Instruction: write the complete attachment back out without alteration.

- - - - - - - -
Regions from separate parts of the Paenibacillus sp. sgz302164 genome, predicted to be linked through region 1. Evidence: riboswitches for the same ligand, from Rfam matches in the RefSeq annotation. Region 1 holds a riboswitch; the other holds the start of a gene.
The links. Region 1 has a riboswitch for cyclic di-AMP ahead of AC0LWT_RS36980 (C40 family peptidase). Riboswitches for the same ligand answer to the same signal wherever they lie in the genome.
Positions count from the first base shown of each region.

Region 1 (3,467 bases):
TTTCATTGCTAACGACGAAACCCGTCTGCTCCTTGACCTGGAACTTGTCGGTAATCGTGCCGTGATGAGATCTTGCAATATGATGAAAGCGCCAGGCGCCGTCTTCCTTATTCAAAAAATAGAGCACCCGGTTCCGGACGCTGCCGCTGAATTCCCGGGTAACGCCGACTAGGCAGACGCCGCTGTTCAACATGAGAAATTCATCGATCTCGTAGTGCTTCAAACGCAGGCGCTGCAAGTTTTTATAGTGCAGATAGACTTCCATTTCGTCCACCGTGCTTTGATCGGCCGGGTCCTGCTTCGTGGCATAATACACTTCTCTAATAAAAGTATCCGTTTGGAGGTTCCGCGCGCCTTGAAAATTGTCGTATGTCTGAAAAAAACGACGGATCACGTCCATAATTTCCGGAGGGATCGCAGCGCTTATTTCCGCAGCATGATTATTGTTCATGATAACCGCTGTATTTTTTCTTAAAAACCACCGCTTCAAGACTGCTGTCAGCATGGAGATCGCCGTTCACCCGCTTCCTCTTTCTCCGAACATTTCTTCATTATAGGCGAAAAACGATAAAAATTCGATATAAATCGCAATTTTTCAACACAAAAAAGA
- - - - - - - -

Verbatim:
Regions from separate parts of the Paenibacillus sp. sgz302164 genome, predicted to be linked through region 1. Evidence: riboswitches for the same ligand, from Rfam matches in the RefSeq annotation. Region 1 holds a riboswitch; the other holds the start of a gene.
The links. Region 1 has a riboswitch for cyclic di-AMP ahead of AC0LWT_RS36980 (C40 family peptidase). Riboswitches for the same ligand answer to the same signal wherever they lie in the genome.
Positions count from the first base shown of each region.

Region 1 (3,467 bases):
TTTCATTGCTAACGACGAAACCCGTCTGCTCCTTGACCTGGAACTTGTCGGTAATCGTGCCGTGATGAGATCTTGCAATATGATGAAAGCGCCAGGCGCCGTCTTCCTTATTCAAAAAATAGAGCACCCGGTTCCGGACGCTGCCGCTGAATTCCCGGGTAACGCCGACTAGGCAGACGCCGCTGTTCAACATGAGAAATTCATCGATCTCGTAGTGCTTCAAACGCAGGCGCTGCAAGTTTTTATAGTGCAGATAGACTTCCATTTCGTCCACCGTGCTTTGATCGGCCGGGTCCTGCTTCGTGGCATAATACACTTCTCTAATAAAAGTATCCGTTTGGAGGTTCCGCGCGCCTTGAAAATTGTCGTATGTCTGAAAAAAACGACGGATCACGTCCATAATTTCCGGAGGGATCGCAGCGCTTATTTCCGCAGCATGATTATTGTTCATGATAACCGCTGTATTTTTTCTTAAAAACCACCGCTTCAAGACTGCTGTCAGCATGGAGATCGCCGTTCACCCGCTTCCTCTTTCTCCGAACATTTCTTCATTATAGGCGAAAAACGATAAAAATTCGATATAAATCGCAATTTTTCAACACAAAAAAGA